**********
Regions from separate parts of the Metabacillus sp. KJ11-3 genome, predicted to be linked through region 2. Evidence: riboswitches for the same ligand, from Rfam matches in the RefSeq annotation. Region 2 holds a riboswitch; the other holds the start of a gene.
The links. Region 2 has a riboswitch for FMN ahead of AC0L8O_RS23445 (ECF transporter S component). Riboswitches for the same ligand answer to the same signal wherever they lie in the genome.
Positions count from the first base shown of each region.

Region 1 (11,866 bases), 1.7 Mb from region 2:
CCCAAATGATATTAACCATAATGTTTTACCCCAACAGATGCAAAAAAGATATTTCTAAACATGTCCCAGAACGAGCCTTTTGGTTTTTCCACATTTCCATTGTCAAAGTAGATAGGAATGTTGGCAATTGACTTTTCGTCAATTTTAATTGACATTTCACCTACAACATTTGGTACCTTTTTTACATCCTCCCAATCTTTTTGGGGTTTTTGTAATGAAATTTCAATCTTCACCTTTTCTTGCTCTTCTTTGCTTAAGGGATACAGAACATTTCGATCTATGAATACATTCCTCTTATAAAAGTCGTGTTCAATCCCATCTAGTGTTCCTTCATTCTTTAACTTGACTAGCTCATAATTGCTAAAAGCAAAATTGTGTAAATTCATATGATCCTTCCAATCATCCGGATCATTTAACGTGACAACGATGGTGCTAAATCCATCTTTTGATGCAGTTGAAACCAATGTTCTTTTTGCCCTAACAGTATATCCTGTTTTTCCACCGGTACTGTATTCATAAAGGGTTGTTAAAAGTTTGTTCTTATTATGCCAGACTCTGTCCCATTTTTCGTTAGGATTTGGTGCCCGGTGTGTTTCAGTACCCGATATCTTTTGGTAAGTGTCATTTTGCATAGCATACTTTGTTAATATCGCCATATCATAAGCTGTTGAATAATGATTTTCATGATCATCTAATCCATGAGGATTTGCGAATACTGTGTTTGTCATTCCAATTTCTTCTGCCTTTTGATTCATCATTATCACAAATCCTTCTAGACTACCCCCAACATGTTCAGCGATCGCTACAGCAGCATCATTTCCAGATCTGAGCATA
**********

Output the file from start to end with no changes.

Regions from separate parts of the Metabacillus sp. KJ11-3 genome, predicted to be linked through region 2. Evidence: riboswitches for the same ligand, from Rfam matches in the RefSeq annotation. Region 2 holds a riboswitch; the other holds the start of a gene.
The links. Region 2 has a riboswitch for FMN ahead of AC0L8O_RS23445 (ECF transporter S component). Riboswitches for the same ligand answer to the same signal wherever they lie in the genome.
Positions count from the first base shown of each region.

Region 1 (11,866 bases), 1.7 Mb from region 2:
CCCAAATGATATTAACCATAATGTTTTACCCCAACAGATGCAAAAAAGATATTTCTAAACATGTCCCAGAACGAGCCTTTTGGTTTTTCCACATTTCCATTGTCAAAGTAGATAGGAATGTTGGCAATTGACTTTTCGTCAATTTTAATTGACATTTCACCTACAACATTTGGTACCTTTTTTACATCCTCCCAATCTTTTTGGGGTTTTTGTAATGAAATTTCAATCTTCACCTTTTCTTGCTCTTCTTTGCTTAAGGGATACAGAACATTTCGATCTATGAATACATTCCTCTTATAAAAGTCGTGTTCAATCCCATCTAGTGTTCCTTCATTCTTTAACTTGACTAGCTCATAATTGCTAAAAGCAAAATTGTGTAAATTCATATGATCCTTCCAATCATCCGGATCATTTAACGTGACAACGATGGTGCTAAATCCATCTTTTGATGCAGTTGAAACCAATGTTCTTTTTGCCCTAACAGTATATCCTGTTTTTCCACCGGTACTGTATTCATAAAGGGTTGTTAAAAGTTTGTTCTTATTATGCCAGACTCTGTCCCATTTTTCGTTAGGATTTGGTGCCCGGTGTGTTTCAGTACCCGATATCTTTTGGTAAGTGTCATTTTGCATAGCATACTTTGTTAATATCGCCATATCATAAGCTGTTGAATAATGATTTTCATGATCATCTAATCCATGAGGATTTGCGAATACTGTGTTTGTCATTCCAATTTCTTCTGCCTTTTGATTCATCATTATCACAAATCCTTCTAGACTACCCCCAACATGTTCAGCGATCGCTACAGCAGCATCATTTCCAGATCTGAGCATA